Civil War condolence letter for General Paul Semmes, 1863

A primary source by Mary Oden

Mary Oden to Emily J. Semmes, July 10, 1863. (GLC07225)By 1863, thousands of Northern and Southern women had volunteered in hospitals to help care for sick and wounded soldiers. In cities and towns near battlefields, wounded soldiers were often placed in private homes and other buildings when hospitals were overcrowded. Whether in hospitals or in private homes, women provided a measure of comfort to the injured and often corresponded with soldiers’ families when the men were not able to do so themselves. Mary Oden, of Martinsburg, West Virginia, sent this letter to Emily J. Semmes the day Emily’s husband, Confederate General Paul Semmes, died from wounds he had received at the Battle of Gettysburg in July 1863.

A full transcript is available.


Mary Oden to Emily J. Semmes, July 10, 1863 (GLC07225)

I need hardly ask you to pardon me for addressing you in this your season of sore anguish and bereavement, it will be enough to state in apology for so doing, that your sainted husband fell asleep among us; it was a privilege to have his example before us, teaching us that the soldier of Christ has nothing to fear when passing through the dark valley. Dr Hadley one of his surgeons, remarked to him, that he bore his sufferings with great calmness, his reply was, I am endeavouring to bear them like a Christian philosopher; even when suffering severe pain he seemed to take pleasure in conversing and after he became so ill talked constantly of his family. . . .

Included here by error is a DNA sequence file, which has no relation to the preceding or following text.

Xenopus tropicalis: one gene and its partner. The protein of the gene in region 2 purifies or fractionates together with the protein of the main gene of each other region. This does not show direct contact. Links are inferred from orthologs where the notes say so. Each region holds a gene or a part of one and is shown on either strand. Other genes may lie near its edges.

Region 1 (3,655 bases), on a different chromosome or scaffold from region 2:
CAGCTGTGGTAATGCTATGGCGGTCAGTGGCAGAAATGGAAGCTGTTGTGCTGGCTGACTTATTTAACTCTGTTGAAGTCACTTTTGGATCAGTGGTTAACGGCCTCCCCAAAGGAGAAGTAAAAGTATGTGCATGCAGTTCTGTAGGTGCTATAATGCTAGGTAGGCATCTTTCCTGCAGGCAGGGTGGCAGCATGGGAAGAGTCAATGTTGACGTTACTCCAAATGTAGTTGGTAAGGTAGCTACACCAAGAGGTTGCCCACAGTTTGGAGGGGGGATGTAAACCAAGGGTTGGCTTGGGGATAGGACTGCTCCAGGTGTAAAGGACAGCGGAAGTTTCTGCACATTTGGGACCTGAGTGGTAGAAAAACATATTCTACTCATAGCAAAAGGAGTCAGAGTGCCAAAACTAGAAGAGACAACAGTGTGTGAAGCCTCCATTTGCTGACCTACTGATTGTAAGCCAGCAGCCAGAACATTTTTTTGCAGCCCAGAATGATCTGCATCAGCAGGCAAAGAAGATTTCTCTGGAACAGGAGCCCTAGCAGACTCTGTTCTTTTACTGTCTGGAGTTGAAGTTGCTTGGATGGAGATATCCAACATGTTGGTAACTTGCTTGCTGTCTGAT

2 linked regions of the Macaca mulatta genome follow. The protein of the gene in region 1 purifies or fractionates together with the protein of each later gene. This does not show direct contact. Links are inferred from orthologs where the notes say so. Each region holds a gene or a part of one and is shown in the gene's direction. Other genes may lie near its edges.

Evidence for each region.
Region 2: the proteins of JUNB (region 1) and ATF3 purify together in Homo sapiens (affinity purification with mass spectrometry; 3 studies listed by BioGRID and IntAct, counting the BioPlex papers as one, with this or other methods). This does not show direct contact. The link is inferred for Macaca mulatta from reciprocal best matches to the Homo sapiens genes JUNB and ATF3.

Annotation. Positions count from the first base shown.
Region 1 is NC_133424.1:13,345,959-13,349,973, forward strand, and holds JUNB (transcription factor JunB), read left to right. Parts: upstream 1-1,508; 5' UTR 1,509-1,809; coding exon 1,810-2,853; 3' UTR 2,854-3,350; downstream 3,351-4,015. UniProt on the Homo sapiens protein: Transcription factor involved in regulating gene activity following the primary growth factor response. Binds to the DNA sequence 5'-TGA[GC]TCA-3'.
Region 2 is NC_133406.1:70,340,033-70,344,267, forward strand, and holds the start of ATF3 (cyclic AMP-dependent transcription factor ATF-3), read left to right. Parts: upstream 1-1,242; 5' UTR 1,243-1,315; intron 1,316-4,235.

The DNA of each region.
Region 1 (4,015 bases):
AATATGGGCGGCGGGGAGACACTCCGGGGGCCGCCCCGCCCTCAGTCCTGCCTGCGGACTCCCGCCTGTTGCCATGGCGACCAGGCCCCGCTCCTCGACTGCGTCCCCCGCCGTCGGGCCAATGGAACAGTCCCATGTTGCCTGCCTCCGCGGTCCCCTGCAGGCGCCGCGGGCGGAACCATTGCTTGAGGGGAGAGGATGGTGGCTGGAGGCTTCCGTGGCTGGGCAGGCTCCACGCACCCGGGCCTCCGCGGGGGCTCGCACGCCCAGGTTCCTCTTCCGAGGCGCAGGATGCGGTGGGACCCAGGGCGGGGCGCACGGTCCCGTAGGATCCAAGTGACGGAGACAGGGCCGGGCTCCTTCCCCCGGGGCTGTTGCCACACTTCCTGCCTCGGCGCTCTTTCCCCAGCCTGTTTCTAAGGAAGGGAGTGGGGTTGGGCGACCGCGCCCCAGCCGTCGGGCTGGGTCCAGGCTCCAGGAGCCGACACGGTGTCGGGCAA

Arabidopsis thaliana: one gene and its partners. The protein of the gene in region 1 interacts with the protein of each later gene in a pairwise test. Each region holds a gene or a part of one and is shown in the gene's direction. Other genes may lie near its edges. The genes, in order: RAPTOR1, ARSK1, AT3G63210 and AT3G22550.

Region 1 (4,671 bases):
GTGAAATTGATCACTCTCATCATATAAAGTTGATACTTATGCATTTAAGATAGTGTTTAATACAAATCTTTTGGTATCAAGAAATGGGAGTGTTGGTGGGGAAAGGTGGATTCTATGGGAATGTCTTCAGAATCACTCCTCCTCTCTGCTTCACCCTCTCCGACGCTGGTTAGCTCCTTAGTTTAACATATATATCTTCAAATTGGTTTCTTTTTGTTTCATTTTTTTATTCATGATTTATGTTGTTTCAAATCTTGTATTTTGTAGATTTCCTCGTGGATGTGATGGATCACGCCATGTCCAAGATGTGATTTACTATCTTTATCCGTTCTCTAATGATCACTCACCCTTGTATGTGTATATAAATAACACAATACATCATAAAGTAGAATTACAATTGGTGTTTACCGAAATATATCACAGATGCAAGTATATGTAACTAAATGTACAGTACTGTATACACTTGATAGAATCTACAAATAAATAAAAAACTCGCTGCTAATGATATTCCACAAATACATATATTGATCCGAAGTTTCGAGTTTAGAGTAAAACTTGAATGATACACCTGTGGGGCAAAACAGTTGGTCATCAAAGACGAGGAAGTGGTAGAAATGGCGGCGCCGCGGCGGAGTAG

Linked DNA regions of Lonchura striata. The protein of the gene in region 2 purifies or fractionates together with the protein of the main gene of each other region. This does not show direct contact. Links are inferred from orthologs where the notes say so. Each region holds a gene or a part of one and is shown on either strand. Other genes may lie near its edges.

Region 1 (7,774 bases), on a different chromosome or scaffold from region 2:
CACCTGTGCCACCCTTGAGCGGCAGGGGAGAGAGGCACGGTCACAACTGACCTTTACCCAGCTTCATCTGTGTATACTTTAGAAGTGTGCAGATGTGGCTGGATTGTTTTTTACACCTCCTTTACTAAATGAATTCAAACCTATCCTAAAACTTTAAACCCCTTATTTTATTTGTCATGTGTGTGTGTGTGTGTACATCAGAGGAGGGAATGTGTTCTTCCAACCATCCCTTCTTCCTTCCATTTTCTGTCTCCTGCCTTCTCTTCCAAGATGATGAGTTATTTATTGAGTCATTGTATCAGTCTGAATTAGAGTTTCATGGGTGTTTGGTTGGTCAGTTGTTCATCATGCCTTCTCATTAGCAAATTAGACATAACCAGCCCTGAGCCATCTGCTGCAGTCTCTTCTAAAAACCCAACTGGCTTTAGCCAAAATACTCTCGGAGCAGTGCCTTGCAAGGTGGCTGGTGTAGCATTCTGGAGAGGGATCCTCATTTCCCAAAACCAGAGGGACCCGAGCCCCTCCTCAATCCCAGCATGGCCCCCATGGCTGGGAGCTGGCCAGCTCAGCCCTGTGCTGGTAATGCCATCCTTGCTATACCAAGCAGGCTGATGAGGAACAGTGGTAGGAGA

One little circumstance I have forgotten; a few moments before the General died, he asked for his sword, laying it across his arm, he asked again for his Testament he took it and with it in his hands expired, they would have left it so, but that he had asked that you should have it. Oh! if all our warriors might die as he did, death would be robbed of half its sting.

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